1.e4 e6 2.d4 d5 3.Nc3 Bb4 4.e5 c5 5.a3 Bxc3 6.bxc3 Ne7 7.Qg4 Kf8
Like the previous item in this series, this line belongs to the category of the slightly-eccentric rather than the asking-for-trouble. I think it may be the only time I have ever played, with the Black pieces at any rate, the Winawer, despite owning two editions of John Watson's Play The French, the third edition of which even includes a couple of references to my good self, following some analysis I sent to the author after reading the second edition.
Despite his recommendation, I've never much liked the Winawer, and the one time I did pursue it, I chose neither the Poisoned Pawn line which his second edition suggested, nor the 7...O-O variation favoured by his third. Instead, prior to the side tournament (the Harry Baines) that I played in during the British Championships in Scarborough in 1999, I discovered a line advocated by Eingorn, 7.Qg4 Kf8, and played it once, in a game I won easily. But after that, I never played it again.
WHY I PLAYED IT: This was towards the end of my period of maximum thrashing-about, my games over the the previous months including Scandinavians, Sicilians and Open Games. I was somewhere between trying to find an ideal Black opening - that I didn't yet accept didn't exist - and considering a portmanteau approach in which I'd select different openings against different strengths of opponent. A reasonable approach in principle, albeit one that ran the risk of overloading oneself horribly with Frenchs, Sicilians and Open Games, all of them the appropriate and theory-heavy choice at one time or another.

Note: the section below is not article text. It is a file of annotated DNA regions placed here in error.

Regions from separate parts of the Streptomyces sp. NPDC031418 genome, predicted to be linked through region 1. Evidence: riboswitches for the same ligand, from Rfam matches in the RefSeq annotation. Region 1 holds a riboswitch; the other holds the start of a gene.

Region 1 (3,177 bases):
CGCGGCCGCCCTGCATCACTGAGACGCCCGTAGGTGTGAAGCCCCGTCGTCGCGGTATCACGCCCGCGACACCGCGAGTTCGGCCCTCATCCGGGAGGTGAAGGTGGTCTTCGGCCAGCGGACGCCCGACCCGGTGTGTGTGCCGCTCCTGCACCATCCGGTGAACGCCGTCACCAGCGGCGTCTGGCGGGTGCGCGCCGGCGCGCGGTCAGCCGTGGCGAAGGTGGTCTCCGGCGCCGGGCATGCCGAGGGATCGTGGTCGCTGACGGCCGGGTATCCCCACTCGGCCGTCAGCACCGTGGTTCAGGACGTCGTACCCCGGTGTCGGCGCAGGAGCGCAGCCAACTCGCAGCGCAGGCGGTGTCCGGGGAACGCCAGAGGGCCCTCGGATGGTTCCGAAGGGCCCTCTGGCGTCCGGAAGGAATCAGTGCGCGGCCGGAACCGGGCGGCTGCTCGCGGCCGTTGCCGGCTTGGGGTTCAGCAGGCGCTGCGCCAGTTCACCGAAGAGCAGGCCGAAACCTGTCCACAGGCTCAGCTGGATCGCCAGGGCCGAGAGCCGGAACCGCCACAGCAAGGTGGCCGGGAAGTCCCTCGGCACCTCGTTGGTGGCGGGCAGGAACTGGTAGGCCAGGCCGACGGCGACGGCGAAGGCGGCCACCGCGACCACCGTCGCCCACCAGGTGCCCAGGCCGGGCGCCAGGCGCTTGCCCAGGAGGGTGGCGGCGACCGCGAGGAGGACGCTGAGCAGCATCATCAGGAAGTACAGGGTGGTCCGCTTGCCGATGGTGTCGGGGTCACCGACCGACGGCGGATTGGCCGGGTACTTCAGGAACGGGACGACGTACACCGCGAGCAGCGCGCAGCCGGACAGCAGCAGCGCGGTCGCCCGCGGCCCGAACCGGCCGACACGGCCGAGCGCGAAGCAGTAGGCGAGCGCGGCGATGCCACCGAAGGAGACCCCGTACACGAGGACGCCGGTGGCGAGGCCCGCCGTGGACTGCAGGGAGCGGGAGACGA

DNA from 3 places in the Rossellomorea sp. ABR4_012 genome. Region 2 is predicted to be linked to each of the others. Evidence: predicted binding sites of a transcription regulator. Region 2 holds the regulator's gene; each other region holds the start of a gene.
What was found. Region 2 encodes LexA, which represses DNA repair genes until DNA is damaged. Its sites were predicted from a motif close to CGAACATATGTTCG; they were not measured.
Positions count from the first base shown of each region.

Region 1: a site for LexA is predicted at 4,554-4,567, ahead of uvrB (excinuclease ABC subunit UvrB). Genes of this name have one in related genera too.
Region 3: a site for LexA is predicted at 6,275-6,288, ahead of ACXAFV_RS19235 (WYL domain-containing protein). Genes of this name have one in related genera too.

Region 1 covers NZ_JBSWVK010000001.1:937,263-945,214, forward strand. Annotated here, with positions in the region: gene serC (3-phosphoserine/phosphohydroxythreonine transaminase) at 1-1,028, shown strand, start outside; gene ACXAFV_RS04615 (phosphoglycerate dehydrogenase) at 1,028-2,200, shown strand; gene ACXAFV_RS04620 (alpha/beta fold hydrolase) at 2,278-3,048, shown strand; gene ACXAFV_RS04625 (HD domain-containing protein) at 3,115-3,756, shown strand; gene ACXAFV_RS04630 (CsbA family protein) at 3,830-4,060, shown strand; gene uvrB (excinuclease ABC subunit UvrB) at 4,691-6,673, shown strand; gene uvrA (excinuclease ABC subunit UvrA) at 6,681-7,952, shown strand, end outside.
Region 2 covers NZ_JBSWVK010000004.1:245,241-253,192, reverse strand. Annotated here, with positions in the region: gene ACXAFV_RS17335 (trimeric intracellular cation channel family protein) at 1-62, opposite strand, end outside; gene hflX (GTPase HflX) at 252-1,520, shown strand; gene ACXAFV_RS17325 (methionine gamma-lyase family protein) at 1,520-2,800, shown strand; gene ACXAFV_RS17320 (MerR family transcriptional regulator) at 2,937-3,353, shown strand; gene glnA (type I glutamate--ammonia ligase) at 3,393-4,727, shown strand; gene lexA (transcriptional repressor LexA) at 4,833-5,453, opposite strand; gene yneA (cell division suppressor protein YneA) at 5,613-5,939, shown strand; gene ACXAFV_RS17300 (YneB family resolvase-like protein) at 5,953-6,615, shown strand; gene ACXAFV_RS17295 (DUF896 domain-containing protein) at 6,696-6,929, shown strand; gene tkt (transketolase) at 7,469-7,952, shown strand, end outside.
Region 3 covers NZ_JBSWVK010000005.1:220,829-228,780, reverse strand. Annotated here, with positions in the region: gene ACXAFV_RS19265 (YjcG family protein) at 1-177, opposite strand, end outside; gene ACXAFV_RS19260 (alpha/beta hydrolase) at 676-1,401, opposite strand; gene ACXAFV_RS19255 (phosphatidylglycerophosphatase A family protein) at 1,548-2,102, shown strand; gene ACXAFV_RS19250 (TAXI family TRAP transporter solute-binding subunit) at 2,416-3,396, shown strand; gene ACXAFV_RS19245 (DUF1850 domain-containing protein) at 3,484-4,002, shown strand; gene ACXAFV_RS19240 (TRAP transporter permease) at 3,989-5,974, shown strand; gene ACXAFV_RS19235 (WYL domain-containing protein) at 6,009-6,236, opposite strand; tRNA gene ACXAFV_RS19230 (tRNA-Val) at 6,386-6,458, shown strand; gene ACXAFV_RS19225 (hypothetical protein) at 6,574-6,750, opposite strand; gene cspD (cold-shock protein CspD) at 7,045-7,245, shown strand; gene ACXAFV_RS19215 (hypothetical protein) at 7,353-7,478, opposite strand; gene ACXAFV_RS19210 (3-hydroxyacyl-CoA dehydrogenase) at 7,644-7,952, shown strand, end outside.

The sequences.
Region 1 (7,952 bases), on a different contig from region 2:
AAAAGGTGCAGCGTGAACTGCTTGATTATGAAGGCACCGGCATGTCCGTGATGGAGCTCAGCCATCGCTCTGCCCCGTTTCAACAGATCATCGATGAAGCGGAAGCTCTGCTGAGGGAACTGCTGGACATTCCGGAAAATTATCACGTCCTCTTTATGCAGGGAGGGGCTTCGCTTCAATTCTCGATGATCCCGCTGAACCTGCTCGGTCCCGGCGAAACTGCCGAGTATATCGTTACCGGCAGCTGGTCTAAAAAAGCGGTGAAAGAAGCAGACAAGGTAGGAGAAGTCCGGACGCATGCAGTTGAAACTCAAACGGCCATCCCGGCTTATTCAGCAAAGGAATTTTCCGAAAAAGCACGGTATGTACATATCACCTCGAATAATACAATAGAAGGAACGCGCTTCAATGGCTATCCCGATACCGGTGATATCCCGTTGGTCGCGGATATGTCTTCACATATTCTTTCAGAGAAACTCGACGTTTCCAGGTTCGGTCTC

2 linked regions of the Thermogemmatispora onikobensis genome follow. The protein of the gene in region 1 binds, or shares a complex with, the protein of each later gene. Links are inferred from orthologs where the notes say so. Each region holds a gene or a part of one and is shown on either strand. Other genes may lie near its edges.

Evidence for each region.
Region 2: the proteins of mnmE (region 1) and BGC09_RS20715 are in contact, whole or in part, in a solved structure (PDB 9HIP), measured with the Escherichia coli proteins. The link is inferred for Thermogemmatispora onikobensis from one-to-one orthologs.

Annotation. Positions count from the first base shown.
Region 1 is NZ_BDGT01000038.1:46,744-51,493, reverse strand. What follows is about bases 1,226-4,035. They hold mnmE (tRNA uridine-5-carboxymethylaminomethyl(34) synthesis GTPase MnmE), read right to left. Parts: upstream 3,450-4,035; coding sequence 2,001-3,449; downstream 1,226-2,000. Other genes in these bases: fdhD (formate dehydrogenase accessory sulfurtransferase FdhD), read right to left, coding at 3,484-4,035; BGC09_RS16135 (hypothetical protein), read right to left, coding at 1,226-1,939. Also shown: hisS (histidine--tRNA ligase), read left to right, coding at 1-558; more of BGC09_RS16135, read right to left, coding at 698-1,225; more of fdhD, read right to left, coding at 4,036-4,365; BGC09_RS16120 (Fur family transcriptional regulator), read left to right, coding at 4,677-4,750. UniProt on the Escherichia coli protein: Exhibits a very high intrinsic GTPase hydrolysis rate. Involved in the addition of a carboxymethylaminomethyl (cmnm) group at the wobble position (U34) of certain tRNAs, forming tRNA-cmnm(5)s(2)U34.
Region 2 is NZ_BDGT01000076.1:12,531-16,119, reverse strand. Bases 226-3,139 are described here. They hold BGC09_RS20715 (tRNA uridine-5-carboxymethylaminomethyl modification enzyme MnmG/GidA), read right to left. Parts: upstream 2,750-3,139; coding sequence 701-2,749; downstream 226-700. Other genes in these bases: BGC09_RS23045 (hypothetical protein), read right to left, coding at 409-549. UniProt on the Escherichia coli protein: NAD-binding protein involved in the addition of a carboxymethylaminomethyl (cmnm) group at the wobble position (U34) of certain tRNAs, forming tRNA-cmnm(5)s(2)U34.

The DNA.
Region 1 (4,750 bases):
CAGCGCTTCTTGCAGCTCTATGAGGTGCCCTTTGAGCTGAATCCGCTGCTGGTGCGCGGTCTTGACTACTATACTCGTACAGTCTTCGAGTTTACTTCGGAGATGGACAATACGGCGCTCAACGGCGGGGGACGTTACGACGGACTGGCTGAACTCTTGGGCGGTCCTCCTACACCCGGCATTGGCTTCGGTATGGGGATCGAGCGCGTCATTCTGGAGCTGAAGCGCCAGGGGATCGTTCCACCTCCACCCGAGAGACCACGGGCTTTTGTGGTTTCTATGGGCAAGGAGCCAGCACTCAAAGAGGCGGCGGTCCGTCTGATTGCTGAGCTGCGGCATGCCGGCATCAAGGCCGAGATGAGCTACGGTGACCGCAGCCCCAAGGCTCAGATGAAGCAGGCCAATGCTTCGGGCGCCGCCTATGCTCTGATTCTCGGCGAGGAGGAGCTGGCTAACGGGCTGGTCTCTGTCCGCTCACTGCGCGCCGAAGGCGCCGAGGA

I can't say, in retrospect, exactly where the Eingorn Winawer fitted in with this scheme. I do know I have a liking for ...Kf8 in the French, it being the sort of eccentricity that's always pleased me and - perhaps with justice - that I've often thought opponents might find disconcerting and hard to play against. Such was certainly the case on this occasion, and why I didn't persist with it is a mystery which at this distance, I can't entirely resolve.
WHERE I FOUND IT: In keeping with the lapsed-memory theme of this piece, I'm not completely sure. (I was, as it happens, both quite unwell during this period, and in the process of changing life, career and the part of the country in which I lived, so it is not so surprising that much of the detail is lost to me.) I have a feeling that Ray, somewhere, devoted an article, or part of one, to the line, but that might be my imagination. I also wonder whether it may have featured in Wolfgang Heidenfeld's fine and undeservedly obscure Lacking The Master Touch, which was lent to me at the time and which comments on a number of eccentric lines in the French, e.g. 1.e4 e6 2.d4 d5 3.Nc3 Nf6 4.Bg5 Be7 5.e5 Ng8, with which the author once drew with Unzicker.
But I am sure the major source was McDonald and Harley's Mastering The French, which I bought despite never having liked - or, as far as I can recall, played - the French before. It's a nice and useful introduction (though what in God's name is the "read and play" method - does it mean "has illustrative games rather than variations"?) and I've played the French intermittently ever since, sometimes as my main defence against 1.e4, rather more often because I felt like a rest from 1...e5.